Next Article in Journal
Research on Drilling Response Characteristics of Two-Wing PDC Bit
Next Article in Special Issue
Money, Vouchers, Public Infrastructures? A Framework for Sustainable Welfare Benefits
Previous Article in Journal
Regionalization of Agricultural Nonpoint Source Pollution over China with a Combination of Qualitative and Quantitative Method
Previous Article in Special Issue
The Virtuous Circle of Sustainable Welfare as a Transformative Policy Idea
Article

Eco-Social Divides in Europe: Public Attitudes towards Welfare and Climate Change Policies

Centre for Sociological Research, Katholieke Universiteit Leuven, 3000 Leuven, Belgium
*
Author to whom correspondence should be addressed.
Sustainability 2020, 12(1), 404; https://doi.org/10.3390/su12010404
Received: 1 December 2019 / Revised: 29 December 2019 / Accepted: 2 January 2020 / Published: 4 January 2020
(This article belongs to the Special Issue Sustainable Welfare beyond Growth)
In the face of accelerating global warming and attendant natural disasters, it is clear that governments all over the world eventually have to take measures to mitigate the most adverse consequences of climate change. However, the costs of these measures are likely to force governments to reconsider some of their tax and spending priorities, of which social spending is the largest expenditure item in developed welfare states. Unless carried out in a way that is considered as fair by most citizens, such trade-off is likely to add a new, ecological dimension to the existing social cleavages in people’s preferences for public provision. Whether or not the possible tensions between the two sets of policies have already resulted in the emergence of a new, eco-social divide in Europe is an open question. In this paper, we hypothesise that there are four distinct attitude groups in relation to welfare and climate change policies, and that the probability of belonging to any of these groups is influenced by individuals’ socioeconomic and ideological characteristics, as well as the country context in which they live. We test our hypotheses using data from the eighth round of the European Social Survey conducted in 2016/17 in multinomial regression models. Results suggest that across Europe people are considerably divided in their support of public welfare and climate policies, but that support for both dimensions is highest in the Nordic countries. At the micro level, we find political ideology and trust in public institutions to be the most important drivers of a newly emerging eco-social divide. View Full-Text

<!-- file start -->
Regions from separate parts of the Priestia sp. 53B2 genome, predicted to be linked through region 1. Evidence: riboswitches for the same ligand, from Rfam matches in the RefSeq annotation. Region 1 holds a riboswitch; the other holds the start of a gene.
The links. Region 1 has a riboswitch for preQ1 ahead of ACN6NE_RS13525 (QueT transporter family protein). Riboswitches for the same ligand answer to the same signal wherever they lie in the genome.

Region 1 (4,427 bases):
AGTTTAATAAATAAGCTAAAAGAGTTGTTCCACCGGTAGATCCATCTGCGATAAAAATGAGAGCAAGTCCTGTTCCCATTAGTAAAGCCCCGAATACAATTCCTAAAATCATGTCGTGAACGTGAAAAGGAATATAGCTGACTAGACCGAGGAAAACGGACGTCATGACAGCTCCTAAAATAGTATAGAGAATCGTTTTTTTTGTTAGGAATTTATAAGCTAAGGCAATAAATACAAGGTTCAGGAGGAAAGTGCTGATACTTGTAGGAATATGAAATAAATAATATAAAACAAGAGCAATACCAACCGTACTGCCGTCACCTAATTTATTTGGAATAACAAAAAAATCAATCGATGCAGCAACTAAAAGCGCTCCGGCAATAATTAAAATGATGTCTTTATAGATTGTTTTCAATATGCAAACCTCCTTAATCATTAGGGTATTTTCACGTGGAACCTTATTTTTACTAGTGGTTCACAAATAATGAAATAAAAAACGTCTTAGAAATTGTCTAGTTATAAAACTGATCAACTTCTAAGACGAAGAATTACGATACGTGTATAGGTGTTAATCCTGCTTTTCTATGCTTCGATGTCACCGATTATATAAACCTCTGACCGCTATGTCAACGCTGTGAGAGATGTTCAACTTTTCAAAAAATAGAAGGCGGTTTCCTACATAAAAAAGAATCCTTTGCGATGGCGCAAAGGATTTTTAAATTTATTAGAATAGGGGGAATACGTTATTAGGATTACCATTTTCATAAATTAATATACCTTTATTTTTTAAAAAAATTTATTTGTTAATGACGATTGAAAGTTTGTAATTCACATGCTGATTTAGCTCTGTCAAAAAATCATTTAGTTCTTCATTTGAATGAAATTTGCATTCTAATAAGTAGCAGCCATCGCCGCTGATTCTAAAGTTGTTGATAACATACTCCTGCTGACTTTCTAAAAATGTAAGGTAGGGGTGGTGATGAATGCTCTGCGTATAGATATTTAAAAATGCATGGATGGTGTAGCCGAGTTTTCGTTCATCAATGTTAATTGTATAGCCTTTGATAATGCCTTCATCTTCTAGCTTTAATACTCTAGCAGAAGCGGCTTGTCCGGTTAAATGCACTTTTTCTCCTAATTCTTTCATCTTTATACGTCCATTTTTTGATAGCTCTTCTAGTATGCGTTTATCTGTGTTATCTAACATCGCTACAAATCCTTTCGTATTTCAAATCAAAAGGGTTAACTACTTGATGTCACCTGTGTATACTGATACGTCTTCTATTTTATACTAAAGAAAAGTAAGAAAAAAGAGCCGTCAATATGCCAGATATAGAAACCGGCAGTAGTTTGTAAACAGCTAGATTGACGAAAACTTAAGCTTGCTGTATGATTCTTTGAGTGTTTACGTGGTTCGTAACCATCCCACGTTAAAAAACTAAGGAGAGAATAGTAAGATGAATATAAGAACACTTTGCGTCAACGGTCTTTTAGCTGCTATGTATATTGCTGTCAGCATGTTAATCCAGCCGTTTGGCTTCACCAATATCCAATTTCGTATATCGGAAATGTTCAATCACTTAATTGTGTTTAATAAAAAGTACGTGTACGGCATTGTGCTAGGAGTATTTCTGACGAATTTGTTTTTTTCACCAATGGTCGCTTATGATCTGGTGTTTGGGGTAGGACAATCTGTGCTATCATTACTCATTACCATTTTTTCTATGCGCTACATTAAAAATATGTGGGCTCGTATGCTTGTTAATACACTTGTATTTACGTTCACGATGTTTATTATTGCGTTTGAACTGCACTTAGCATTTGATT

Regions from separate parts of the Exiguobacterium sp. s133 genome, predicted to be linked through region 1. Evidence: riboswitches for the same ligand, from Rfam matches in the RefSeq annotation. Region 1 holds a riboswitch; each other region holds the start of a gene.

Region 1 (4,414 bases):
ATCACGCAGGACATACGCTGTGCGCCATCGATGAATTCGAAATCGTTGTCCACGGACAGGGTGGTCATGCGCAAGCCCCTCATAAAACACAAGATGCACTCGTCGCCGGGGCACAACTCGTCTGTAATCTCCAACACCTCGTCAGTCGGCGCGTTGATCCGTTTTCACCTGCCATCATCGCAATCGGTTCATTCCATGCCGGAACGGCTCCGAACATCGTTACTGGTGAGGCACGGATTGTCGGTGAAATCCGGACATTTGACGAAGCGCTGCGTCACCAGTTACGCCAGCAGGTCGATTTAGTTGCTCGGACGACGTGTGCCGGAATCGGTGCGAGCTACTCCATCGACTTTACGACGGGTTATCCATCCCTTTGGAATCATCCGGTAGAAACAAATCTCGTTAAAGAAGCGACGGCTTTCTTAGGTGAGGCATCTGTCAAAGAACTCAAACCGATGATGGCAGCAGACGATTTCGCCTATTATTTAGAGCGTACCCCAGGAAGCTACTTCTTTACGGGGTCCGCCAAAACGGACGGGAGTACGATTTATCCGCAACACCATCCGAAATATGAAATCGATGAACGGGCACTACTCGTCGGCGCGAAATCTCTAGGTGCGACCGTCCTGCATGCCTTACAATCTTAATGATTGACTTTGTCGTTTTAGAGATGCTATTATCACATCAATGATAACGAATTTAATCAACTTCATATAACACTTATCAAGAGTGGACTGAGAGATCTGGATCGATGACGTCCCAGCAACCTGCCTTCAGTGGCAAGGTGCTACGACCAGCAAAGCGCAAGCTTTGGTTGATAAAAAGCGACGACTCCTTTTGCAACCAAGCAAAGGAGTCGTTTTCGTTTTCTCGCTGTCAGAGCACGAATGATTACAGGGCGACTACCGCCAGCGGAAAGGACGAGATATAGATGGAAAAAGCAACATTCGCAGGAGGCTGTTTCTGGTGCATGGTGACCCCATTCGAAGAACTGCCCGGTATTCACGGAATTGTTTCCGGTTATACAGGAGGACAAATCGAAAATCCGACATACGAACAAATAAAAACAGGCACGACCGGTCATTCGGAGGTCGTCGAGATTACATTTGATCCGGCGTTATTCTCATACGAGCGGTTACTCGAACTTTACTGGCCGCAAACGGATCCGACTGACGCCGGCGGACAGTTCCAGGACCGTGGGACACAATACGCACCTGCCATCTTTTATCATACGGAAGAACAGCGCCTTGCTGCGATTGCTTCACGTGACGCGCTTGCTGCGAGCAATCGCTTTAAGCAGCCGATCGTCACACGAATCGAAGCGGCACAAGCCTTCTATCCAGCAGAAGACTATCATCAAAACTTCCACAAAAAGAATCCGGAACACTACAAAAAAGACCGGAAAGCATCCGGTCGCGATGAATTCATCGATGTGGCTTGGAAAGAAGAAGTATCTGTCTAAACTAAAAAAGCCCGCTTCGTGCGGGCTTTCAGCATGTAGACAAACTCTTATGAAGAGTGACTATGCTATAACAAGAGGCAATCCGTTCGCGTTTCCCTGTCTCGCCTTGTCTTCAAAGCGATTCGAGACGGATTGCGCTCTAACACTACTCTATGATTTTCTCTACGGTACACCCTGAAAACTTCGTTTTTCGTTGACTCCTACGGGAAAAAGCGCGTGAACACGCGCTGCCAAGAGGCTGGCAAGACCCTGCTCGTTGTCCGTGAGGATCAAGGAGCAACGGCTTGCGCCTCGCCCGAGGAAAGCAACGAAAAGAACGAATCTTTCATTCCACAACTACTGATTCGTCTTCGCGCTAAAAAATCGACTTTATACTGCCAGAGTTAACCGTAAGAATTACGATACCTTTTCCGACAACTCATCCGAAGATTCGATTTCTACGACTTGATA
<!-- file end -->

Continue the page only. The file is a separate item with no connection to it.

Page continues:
Keywords: social welfare; environmental sustainability; sustainable welfare; eco-social policies; ESS; multilevel multinomial regression social welfare; environmental sustainability; sustainable welfare; eco-social policies; ESS; multilevel multinomial regression
Show Figures

Figure 1

MDPI and ACS Style

Otto, A.; Gugushvili, D. Eco-Social Divides in Europe: Public Attitudes towards Welfare and Climate Change Policies. Sustainability 2020, 12, 404. https://doi.org/10.3390/su12010404

AMA Style

Otto A, Gugushvili D. Eco-Social Divides in Europe: Public Attitudes towards Welfare and Climate Change Policies. Sustainability. 2020; 12(1):404. https://doi.org/10.3390/su12010404

Chicago/Turabian Style

Otto, Adeline; Gugushvili, Dimitri. 2020. "Eco-Social Divides in Europe: Public Attitudes towards Welfare and Climate Change Policies" Sustainability 12, no. 1: 404. https://doi.org/10.3390/su12010404

Find Other Styles
Note that from the first issue of 2016, MDPI journals use article numbers instead of page numbers. See further details here.

Article Access Map by Country/Region

1
Search more from Scilit
 
Search
Back to TopTop